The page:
The Ambassador in Japan ( Grew ) to the Secretary of State
[Received November 16—12:15 p.m.]
734. 1. Although Ambassador Johnson has very likely reported on the recent conversations between Chiang Kai Shek and the British Ambassador to China, I nevertheless give the following brief summary as told me by Craigie who asked that it be communicated exclusively to the Department.
2. The Generalissimo seemed full of confidence with regard to the future proposed basis of the hostilities against Japan. He stated emphatically that the rapid fall of Canton had not been “bought” but was due to inefficiency and to the fact that expected British support had not been forthcoming. He said, however, that the fall both of Hankow and Canton had been foreseen and discounted and that China could continue the hostilities for another year.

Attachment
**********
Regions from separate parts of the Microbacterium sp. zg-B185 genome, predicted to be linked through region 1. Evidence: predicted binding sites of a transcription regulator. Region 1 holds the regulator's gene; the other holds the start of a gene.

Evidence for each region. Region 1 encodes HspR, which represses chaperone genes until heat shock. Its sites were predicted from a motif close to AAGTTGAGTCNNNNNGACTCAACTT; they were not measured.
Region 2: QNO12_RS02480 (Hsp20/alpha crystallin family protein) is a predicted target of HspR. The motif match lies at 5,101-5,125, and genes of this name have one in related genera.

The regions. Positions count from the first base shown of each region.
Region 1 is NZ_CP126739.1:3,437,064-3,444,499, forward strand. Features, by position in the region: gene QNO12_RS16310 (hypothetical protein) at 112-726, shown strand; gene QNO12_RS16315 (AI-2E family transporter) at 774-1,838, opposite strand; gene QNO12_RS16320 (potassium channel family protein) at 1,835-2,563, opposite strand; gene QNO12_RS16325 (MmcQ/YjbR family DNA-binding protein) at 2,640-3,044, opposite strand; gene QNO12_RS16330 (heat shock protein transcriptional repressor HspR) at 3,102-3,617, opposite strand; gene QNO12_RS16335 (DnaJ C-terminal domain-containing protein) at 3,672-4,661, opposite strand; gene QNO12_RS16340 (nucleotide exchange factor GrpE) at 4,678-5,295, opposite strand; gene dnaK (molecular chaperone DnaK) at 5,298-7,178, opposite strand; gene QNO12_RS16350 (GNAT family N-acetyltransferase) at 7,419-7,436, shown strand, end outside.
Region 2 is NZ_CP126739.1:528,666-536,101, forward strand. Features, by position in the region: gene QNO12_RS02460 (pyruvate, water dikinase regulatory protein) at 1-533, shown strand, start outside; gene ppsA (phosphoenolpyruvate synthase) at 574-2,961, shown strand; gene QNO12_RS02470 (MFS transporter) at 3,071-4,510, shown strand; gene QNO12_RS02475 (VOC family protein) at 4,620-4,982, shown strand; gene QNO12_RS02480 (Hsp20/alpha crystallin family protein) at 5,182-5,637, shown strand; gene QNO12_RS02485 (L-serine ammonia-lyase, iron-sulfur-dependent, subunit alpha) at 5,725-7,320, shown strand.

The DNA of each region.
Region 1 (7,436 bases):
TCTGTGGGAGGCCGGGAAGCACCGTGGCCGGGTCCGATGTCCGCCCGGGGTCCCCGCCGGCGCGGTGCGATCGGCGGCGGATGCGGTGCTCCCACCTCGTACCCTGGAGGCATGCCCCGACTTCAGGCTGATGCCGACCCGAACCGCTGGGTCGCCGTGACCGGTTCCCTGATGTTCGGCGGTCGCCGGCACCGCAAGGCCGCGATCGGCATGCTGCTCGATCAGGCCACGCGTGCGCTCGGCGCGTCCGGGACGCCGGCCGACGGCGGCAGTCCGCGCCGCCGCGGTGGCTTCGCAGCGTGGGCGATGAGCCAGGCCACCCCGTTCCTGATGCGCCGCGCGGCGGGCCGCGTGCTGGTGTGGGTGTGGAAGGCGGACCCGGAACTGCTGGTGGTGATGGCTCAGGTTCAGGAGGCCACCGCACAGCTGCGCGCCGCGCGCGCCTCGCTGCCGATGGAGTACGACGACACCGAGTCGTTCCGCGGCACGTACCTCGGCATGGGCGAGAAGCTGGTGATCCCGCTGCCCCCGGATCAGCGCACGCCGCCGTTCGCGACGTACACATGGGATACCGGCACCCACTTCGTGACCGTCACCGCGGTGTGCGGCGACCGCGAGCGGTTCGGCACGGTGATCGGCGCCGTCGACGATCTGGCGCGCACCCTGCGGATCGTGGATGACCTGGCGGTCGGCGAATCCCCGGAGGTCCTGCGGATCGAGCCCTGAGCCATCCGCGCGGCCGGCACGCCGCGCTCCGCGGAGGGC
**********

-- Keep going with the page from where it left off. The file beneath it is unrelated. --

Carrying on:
3. Such continuance, however, would depend upon a currency loan from Great Britain or the United States or both.
4. If no such assistance is forthcoming, China will be obliged to seek other friends, namely, either (a) Soviet Russia or (b) Japan itself. He implied that if China eventually finds it necessary to throw in her lot with Japan, it will mean the future exclusion of all other foreign interests from China.
5. Craigie attaches importance to point (b) above in the light of the appeal broadcast by the Japanese Prime Minister to the Chinese nation referred to in paragraph 2 of our 728, November 15, 3 p.m.,18 paragraph numbered 2.
- Not printed.↩